BARCELONA, SPAIN – Olympic champion Yuzuru Hanyu soared to new heights, posting another world record in the short program at the Grand Prix Final on Thursday night.
Fresh from his record scores at the NHK Trophy, Hanyu achieved 110.95 points in the short program to better his 106.33 from Nagano two weeks ago, which had eclipsed his own previous high of 101.45 set at the 2014 Sochi Olympics.
Hanyu also set a new record in the free skate and total score in Nagano, where he became the first skater to break the mythical 300-point mark with 322.40 points.
“I’m satisfied with the program. I’m surprised too,” admitted Hanyu, after an exquisite performance to Chopin’s “Ballade No. 1,” which included two perfectly executed quadruple jumps and a triple axel.
“I don’t care about the score alone, but this huge score makes me happy at the same time,” added Hanyu. “I was so nervous but I was using that nervousness in a positive way. I am a little bit upset about my step sequence, though.”
He applauded his own performance as the music died away to give way to cheers from the large contingent of Japanese fans in Barcelona’s International Convention Centre.
The 21-year-old leads world champion and training partner Javier Fernandez of Spain (91.52) going into Saturday’s free skate, with China’s Jin Boyang a distant third (86.95).
A victory on Saturday would see Hanyu become the first man to win three consecutive men’s Grand Prix Final titles in the event which marks its 20th anniversary this season.
“Wow,” was all coach Brian Orser could say rinkside before joining his other skater Fernandez, who took to the ice after Hanyu’s heroics.
“Skating after Yuzuru is always hard because of the fans,” said Fernandez, who finished second behind Hanyu in Barcelona last year.
“Then I saw the world record and I said to myself, ‘It doesn’t matter what I do I’m not going to be better than that.’
“It’s already hard and the first thing I did on the ice was fall,” added the Spaniard of his tumble in the warmup.
Shoma Uno finished fourth at 86.47, with compatriot Daisuke Murakami fifth on 83.47.
Fernandez, 24, stumbled out of his opening quad jump in his Spanish-themed Malaguena routine performed by Paco de Lucia and Placido Domingo but otherwise gave a strong performance.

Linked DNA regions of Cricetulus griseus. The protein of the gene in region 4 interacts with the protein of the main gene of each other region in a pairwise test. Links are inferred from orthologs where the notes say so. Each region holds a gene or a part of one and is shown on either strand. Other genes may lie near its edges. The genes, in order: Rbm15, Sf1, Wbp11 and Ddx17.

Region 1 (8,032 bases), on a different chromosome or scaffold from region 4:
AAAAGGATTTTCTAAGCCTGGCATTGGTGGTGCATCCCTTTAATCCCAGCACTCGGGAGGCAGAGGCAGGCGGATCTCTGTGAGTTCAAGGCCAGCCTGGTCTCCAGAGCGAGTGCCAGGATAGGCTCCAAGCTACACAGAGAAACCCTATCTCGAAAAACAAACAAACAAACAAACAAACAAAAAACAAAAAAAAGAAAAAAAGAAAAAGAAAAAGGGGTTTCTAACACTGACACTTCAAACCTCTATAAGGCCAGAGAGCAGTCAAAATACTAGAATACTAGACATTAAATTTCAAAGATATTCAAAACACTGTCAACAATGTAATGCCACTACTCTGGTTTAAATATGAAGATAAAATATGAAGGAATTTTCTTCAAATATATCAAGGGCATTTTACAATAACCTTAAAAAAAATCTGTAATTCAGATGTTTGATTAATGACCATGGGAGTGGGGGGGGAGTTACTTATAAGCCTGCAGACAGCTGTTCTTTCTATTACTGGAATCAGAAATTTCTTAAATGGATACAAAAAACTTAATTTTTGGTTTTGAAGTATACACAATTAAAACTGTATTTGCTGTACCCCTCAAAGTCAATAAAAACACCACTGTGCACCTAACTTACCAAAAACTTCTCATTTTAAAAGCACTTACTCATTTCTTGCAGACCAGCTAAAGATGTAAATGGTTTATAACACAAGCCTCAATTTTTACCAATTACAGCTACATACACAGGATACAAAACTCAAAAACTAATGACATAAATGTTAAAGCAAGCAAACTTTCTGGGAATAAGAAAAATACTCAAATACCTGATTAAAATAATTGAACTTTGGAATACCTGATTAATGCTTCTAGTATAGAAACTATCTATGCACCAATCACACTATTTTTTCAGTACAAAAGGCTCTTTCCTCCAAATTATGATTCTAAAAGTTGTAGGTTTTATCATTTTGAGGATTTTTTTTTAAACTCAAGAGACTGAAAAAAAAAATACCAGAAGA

“It’s going to be really hard to get those points but I’ll try my best,” said Fernandez. “I know he’s really consistent.”
Former three-time world champion and reigning Olympic silver medalist Patrick Chan is sitting last in the six-skater field.
The 24-year-old, returning to competition after taking last season off, did not nail a quad in his skate to Michael Buble’s “Mack the Knife.”
“Every competition is a free start, so I’ll show what I can do in the free program,” said the Canadian.
Three-time world champion Mao Asada opens her bid for a record fifth women’s crown in Friday’s short program.
Earlier Russia’s Ksenia Stolbova and Fedor Klimov gave a flawless acrobatic display to take top spot after the pairs short program.
The Olympic silver medallists hit all their required elements to Annie Lennox’s “I Put a Spell on You.”
They scored 74.84 to open up a 1.20-point lead on fellow Russians Yuko Kawaguchi and Alexander Smirnov (73.64) going into Friday’s free skate.
World champions Meagan Duhamel and Eric Radford of Canada are third (72.74), after Duhamel tumbled on their final throw triple lutz.
The Canadians won the Grand Prix Final for the first time last year and are among the favorites after winning both their Grand Prix assignments this season at Skate Canada and the NHK Trophy.
“Clearly it wasn’t our best skate,” said Duhamel, 30, after their performance to Elton John’s “Your Song.”
“It (the fall) was a complete fluke. It has never happened to us before in the short program and it will never happen again.”
American Nathan Chen leads the men’s Junior Grand Prix Final after the short program with a score of 78.59.
Russia’s Dmitri Aliev (76.78) is second, with Sota Yamamoto (72.85) in third.
Russia’s Polina Tsurskaya is on top in the women’s short program with 66.69, ahead of teammate Alisa Fedichkina (64.17).
Marin Honda (63.69) is third, with compatriots Yuna Shiraiwa (60.68) fifth and Mai Mihara sixth (56.01).